Want To Know How Marijuana Can Reverse Aging?

Smoke weed and never age. The end. Right?

Reverse Aging
Photo by Marc Romanelli / Getty Images

“Free radicals” is a buzzword in our contemporary conversation how to reverse aging. The term refers to atoms, or clusters of atoms, that contain unpaired electrons in their outermost shells. These atoms are desperate to complete themselves and are therefore constantly on the look out for an electron to grab on to. [Insert smug and offensive joke about your single friends here].

The danger of free radicals is that they can damage every part of our cells—from the fatty outer membranes, to internal mitochondrial proteins, to the innermost DNA—and even induce cell death. Moreover, free radicals create more free radicals, as denuded molecules look for new targets in a self-perpetuating chain of electron theft.

We produce free radicals naturally as a byproduct of various organic processes. But the real threat comes from external sources, because there are so many things in modern life that can generate free radicals. The list includes nice things—like alcohol, fried foods, and sunshine—and not so nice things—like pesticides, air pollution, and medications.

Our knowledge of free radicals is fairly young, so we don’t really know how much harm we can reliably assign to them. However, there is evidence that these electron thieves have a role in inciting cancer, kidney and heart disease, diabetes, and neurological disorders, such as Alzheimer’s. One theory of aging even puts the onus squarely on free radicals (and that’s an onus nobody wants to touch).

Oxygen: Can’t Live With It; Can’t Live Without It

People who are learned in the way of science know that a more sophisticated term for “stealing an electron” is “oxidation.” So what we call “free-radical damage,” the know-it-alls call “oxidative stress.” They also prefer to call “free radicals” “ROS,” because that stands for “reactive oxygen species,” which sounds super smart. It’s also accurate, because most free radicals contain oxygen, the element that clings most tenaciously to its electrons.

And that is why “antioxidants” has become another buzzword of our contemporary discourse about health and aging. Antioxidants give freely of their electrons, thus neutralizing (literally) free radicals. Antioxidants can be found in boring things—like carrots, cabbage, and kale—and exciting things—like a muscular red bordeaux. Or cannabis.

So, Smoke Weed And Never Age. The End. Right?

Wish life were that simple!

It turns out that under deeper scrutiny free radicals/ROS do not appear to be an unalloyed evil. In fact, there’re more of a necessary evil.

Earlier this year, the Royal Society (an organization that’s so legit, its list of former presidents includes Sir Isaac Newton) published an overview of the relationship between the endocannabinoid system (ECS) and ROS. The relationship is, to say the least, complicated.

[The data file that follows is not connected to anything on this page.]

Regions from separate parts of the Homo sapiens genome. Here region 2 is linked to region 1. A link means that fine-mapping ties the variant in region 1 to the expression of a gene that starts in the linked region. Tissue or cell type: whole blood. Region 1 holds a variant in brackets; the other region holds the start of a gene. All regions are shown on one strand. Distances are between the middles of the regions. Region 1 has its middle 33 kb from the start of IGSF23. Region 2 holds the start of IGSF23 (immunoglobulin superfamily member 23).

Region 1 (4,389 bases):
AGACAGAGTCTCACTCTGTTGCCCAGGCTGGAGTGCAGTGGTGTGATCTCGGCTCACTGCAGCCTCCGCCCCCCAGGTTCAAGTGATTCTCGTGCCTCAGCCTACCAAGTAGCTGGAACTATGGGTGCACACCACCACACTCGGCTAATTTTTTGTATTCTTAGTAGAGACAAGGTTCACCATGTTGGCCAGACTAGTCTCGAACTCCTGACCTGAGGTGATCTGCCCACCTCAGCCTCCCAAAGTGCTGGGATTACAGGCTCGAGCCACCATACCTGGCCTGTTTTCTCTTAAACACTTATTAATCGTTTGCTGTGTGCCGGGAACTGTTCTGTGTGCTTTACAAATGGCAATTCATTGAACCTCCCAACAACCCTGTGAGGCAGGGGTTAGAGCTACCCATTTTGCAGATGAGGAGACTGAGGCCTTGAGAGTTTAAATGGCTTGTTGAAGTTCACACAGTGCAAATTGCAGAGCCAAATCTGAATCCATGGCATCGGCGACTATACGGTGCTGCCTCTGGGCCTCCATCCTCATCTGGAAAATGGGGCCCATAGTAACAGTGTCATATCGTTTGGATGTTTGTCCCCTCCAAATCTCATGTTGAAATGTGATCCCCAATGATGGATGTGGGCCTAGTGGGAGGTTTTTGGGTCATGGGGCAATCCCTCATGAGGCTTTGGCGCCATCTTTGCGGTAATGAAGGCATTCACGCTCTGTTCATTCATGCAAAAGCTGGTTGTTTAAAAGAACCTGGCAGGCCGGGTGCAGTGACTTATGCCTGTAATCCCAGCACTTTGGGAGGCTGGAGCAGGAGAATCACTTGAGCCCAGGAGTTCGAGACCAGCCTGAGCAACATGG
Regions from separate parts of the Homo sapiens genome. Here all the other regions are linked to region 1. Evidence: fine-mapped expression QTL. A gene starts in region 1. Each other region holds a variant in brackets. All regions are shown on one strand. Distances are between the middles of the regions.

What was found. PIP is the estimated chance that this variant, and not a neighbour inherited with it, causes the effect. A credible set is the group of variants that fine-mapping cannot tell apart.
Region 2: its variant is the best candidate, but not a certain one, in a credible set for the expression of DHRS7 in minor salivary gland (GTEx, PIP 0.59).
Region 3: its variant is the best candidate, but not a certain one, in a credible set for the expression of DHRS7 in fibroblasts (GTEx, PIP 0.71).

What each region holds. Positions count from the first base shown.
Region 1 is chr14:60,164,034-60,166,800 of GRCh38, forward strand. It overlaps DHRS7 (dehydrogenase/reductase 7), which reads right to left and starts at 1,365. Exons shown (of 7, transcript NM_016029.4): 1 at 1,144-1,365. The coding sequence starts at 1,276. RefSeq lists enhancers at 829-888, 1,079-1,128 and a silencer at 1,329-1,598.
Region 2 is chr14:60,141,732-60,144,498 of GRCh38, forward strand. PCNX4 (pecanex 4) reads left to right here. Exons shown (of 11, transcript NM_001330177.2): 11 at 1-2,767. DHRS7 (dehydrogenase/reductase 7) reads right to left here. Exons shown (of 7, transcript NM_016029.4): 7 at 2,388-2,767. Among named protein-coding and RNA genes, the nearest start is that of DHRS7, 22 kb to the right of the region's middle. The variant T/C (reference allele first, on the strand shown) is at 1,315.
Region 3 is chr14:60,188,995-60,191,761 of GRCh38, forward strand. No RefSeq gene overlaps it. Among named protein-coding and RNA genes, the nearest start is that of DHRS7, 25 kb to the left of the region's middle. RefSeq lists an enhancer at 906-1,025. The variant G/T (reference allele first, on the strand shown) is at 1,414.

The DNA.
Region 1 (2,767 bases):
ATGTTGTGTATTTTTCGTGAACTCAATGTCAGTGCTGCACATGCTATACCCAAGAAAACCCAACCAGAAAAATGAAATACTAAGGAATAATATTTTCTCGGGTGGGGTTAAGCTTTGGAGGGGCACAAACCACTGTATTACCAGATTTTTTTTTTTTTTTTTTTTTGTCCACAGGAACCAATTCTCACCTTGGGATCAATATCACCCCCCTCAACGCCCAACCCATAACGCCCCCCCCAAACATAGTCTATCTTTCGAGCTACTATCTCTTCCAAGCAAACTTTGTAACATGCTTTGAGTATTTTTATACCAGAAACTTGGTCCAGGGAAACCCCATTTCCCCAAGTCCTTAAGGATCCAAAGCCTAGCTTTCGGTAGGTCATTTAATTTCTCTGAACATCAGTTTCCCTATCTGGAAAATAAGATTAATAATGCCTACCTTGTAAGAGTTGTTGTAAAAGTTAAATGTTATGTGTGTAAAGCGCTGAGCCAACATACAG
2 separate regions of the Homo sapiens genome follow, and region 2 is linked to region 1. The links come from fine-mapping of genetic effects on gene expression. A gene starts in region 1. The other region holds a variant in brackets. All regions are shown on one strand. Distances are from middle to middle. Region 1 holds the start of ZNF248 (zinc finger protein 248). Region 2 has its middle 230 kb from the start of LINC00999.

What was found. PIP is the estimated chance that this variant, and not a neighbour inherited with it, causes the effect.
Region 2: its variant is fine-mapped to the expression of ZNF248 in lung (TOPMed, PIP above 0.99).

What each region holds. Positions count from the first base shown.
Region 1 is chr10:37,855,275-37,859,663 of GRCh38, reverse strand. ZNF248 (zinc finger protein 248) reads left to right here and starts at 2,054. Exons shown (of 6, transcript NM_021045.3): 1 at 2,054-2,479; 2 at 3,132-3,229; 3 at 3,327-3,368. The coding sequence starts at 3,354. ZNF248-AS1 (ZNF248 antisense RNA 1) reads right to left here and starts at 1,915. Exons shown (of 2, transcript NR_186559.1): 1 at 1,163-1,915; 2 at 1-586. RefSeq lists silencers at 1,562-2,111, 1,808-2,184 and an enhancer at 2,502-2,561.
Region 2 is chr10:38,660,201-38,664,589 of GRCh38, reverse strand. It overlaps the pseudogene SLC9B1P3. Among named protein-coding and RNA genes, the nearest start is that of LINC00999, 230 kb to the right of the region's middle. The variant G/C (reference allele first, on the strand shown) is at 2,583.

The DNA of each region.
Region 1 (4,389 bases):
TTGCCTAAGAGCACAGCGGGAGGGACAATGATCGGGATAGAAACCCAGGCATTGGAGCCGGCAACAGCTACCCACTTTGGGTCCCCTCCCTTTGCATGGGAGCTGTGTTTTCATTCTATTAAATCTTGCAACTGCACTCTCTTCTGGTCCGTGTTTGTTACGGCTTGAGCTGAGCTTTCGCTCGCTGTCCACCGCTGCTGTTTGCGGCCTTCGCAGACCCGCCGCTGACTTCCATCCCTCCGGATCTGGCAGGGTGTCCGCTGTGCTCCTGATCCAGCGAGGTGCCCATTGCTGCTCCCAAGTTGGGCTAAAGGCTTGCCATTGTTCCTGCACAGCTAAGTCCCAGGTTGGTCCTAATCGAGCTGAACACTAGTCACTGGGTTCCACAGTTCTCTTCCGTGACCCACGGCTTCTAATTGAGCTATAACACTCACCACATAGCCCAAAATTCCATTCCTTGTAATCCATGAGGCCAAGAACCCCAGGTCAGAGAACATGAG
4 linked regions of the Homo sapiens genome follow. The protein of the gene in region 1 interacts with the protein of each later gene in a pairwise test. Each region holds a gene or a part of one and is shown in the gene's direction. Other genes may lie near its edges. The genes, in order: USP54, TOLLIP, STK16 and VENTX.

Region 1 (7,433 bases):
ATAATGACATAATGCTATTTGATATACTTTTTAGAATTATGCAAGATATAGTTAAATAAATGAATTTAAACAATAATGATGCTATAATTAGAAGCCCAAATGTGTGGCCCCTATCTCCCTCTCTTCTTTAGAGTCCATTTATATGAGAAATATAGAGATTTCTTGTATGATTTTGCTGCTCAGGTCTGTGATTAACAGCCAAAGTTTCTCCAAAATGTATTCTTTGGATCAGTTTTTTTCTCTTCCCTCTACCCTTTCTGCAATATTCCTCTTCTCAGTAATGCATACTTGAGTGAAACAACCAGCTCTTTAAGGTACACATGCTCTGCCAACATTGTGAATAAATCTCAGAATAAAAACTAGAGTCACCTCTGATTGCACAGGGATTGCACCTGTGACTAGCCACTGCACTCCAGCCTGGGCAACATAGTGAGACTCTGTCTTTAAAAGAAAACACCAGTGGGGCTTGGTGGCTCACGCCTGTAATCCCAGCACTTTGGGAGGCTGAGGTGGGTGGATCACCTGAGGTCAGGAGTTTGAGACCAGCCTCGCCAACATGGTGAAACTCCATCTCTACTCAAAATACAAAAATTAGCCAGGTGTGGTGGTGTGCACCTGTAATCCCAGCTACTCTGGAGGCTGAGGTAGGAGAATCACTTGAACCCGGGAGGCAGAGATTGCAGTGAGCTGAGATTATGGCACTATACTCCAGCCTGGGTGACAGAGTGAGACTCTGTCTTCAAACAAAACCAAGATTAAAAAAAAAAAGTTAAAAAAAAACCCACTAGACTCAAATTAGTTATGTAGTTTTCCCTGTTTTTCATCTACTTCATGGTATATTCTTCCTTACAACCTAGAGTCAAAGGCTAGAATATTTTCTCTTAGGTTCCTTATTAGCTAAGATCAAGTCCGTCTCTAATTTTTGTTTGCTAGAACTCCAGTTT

Far from being simply free-roving poisons bent on our destruction, ROS are, in fact, “key signalling intermediaries” that help regulate some mightily important functions, including cell growth, proliferation, and death. Interestingly, these are processes that the ECS also has a hand in, and so the two parties regularly interact. Rather than being implacable, self-canceling foes, then—electron-grabbing ROS marauders facing down antioxidant cannabinoid superheroes—ROS and the ECS are more precisely understood as engaging in elaborate and ongoing “crosstalk.”

Under normal circumstances, there is an entente cordiale between the two parties which maintains a very delicate “redox homeostasis”—a continually re-jiggered balance between oxidation and anti-oxidation that allows healthy cells to flourish but encourages damaged and dysfunctional ones to kill themselves before they cause real mischief, such as by turning cancerous. (The technical term for this cell suicide is “apoptosis.”)

It’s true, however, that the free radicals do occasionally get out of hand, and then the ECS must take them out. But while ROS can damage pretty much anything they want to—muscles, organs, nerves, skin cells—we don’t know whether cannabis can fix all of that.

In biomedical research, the devil is in the details. And sorting through the details is devilishly hard. According to the Royal Society overview, the cannabinoids THC and CBC have been shown to protect the brain, kidney, and heart from oxidative stress. But is says nothing, for example, about the skin, which is probably what comes first to mind when we think of aging.

So what’s the quick takeaway? It is clear that we are still in the “basic science” phase, but it’s not too early to conclude that elements of the ECS are “potential therapeutic targets for the treatment of oxidative stress-related neurological, cardiovascular and metabolic disorders.” That could have major ramifications for improving human health and extending longevity. But if it’s a fountain of eternal youth you’re looking for, keep looking.

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